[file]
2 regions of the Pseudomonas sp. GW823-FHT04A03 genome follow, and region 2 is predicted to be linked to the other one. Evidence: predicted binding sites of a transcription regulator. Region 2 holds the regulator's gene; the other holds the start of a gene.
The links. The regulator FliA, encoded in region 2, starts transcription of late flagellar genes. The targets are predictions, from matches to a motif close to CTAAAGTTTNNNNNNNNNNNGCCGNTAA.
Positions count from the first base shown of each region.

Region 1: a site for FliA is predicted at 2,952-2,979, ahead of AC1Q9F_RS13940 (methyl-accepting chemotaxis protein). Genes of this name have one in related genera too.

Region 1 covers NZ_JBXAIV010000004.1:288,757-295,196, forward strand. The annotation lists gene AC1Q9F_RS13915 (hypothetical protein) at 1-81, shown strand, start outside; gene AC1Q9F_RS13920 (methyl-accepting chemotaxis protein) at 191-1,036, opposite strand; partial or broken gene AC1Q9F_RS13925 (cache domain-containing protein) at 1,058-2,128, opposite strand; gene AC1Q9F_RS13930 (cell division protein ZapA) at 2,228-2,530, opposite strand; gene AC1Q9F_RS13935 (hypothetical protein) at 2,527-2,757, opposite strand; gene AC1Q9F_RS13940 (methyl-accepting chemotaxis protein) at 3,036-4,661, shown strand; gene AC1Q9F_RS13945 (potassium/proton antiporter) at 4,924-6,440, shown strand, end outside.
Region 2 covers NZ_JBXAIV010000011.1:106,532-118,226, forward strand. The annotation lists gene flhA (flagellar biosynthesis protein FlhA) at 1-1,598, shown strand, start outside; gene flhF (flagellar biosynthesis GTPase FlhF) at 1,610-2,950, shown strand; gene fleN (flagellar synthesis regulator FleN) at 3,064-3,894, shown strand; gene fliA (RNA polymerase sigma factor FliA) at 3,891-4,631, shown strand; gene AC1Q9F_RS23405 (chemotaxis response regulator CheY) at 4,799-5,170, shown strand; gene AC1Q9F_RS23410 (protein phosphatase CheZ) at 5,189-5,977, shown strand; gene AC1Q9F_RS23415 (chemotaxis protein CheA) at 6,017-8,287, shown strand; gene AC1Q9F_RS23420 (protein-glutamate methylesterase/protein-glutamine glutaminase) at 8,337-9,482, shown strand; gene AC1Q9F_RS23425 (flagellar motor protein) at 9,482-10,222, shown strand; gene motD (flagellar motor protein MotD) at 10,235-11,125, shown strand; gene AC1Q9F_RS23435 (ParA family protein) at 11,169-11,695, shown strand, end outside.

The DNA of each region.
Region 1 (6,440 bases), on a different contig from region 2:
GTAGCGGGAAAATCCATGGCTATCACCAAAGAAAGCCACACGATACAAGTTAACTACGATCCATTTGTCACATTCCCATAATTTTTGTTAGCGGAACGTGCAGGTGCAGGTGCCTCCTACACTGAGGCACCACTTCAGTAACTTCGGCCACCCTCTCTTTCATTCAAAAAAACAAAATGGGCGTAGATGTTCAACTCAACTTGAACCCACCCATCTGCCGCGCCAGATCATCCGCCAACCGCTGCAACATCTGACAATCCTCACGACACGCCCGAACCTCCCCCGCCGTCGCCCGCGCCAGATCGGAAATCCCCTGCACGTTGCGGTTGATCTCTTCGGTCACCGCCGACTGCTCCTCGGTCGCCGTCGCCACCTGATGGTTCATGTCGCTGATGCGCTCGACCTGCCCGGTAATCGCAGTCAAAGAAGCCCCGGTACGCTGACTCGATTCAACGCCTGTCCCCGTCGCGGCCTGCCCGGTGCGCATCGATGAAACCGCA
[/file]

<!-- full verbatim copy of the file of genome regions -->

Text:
2 regions of the Pseudomonas sp. GW823-FHT04A03 genome follow, and region 2 is predicted to be linked to the other one. Evidence: predicted binding sites of a transcription regulator. Region 2 holds the regulator's gene; the other holds the start of a gene.
The links. The regulator FliA, encoded in region 2, starts transcription of late flagellar genes. The targets are predictions, from matches to a motif close to CTAAAGTTTNNNNNNNNNNNGCCGNTAA.
Positions count from the first base shown of each region.

Region 1: a site for FliA is predicted at 2,952-2,979, ahead of AC1Q9F_RS13940 (methyl-accepting chemotaxis protein). Genes of this name have one in related genera too.

Region 1 covers NZ_JBXAIV010000004.1:288,757-295,196, forward strand. The annotation lists gene AC1Q9F_RS13915 (hypothetical protein) at 1-81, shown strand, start outside; gene AC1Q9F_RS13920 (methyl-accepting chemotaxis protein) at 191-1,036, opposite strand; partial or broken gene AC1Q9F_RS13925 (cache domain-containing protein) at 1,058-2,128, opposite strand; gene AC1Q9F_RS13930 (cell division protein ZapA) at 2,228-2,530, opposite strand; gene AC1Q9F_RS13935 (hypothetical protein) at 2,527-2,757, opposite strand; gene AC1Q9F_RS13940 (methyl-accepting chemotaxis protein) at 3,036-4,661, shown strand; gene AC1Q9F_RS13945 (potassium/proton antiporter) at 4,924-6,440, shown strand, end outside.
Region 2 covers NZ_JBXAIV010000011.1:106,532-118,226, forward strand. The annotation lists gene flhA (flagellar biosynthesis protein FlhA) at 1-1,598, shown strand, start outside; gene flhF (flagellar biosynthesis GTPase FlhF) at 1,610-2,950, shown strand; gene fleN (flagellar synthesis regulator FleN) at 3,064-3,894, shown strand; gene fliA (RNA polymerase sigma factor FliA) at 3,891-4,631, shown strand; gene AC1Q9F_RS23405 (chemotaxis response regulator CheY) at 4,799-5,170, shown strand; gene AC1Q9F_RS23410 (protein phosphatase CheZ) at 5,189-5,977, shown strand; gene AC1Q9F_RS23415 (chemotaxis protein CheA) at 6,017-8,287, shown strand; gene AC1Q9F_RS23420 (protein-glutamate methylesterase/protein-glutamine glutaminase) at 8,337-9,482, shown strand; gene AC1Q9F_RS23425 (flagellar motor protein) at 9,482-10,222, shown strand; gene motD (flagellar motor protein MotD) at 10,235-11,125, shown strand; gene AC1Q9F_RS23435 (ParA family protein) at 11,169-11,695, shown strand, end outside.

The DNA of each region.
Region 1 (6,440 bases), on a different contig from region 2:
GTAGCGGGAAAATCCATGGCTATCACCAAAGAAAGCCACACGATACAAGTTAACTACGATCCATTTGTCACATTCCCATAATTTTTGTTAGCGGAACGTGCAGGTGCAGGTGCCTCCTACACTGAGGCACCACTTCAGTAACTTCGGCCACCCTCTCTTTCATTCAAAAAAACAAAATGGGCGTAGATGTTCAACTCAACTTGAACCCACCCATCTGCCGCGCCAGATCATCCGCCAACCGCTGCAACATCTGACAATCCTCACGACACGCCCGAACCTCCCCCGCCGTCGCCCGCGCCAGATCGGAAATCCCCTGCACGTTGCGGTTGATCTCTTCGGTCACCGCCGACTGCTCCTCGGTCGCCGTCGCCACCTGATGGTTCATGTCGCTGATGCGCTCGACCTGCCCGGTAATCGCAGTCAAAGAAGCCCCGGTACGCTGACTCGATTCAACGCCTGTCCCCGTCGCGGCCTGCCCGGTGCGCATCGATGAAACCGCA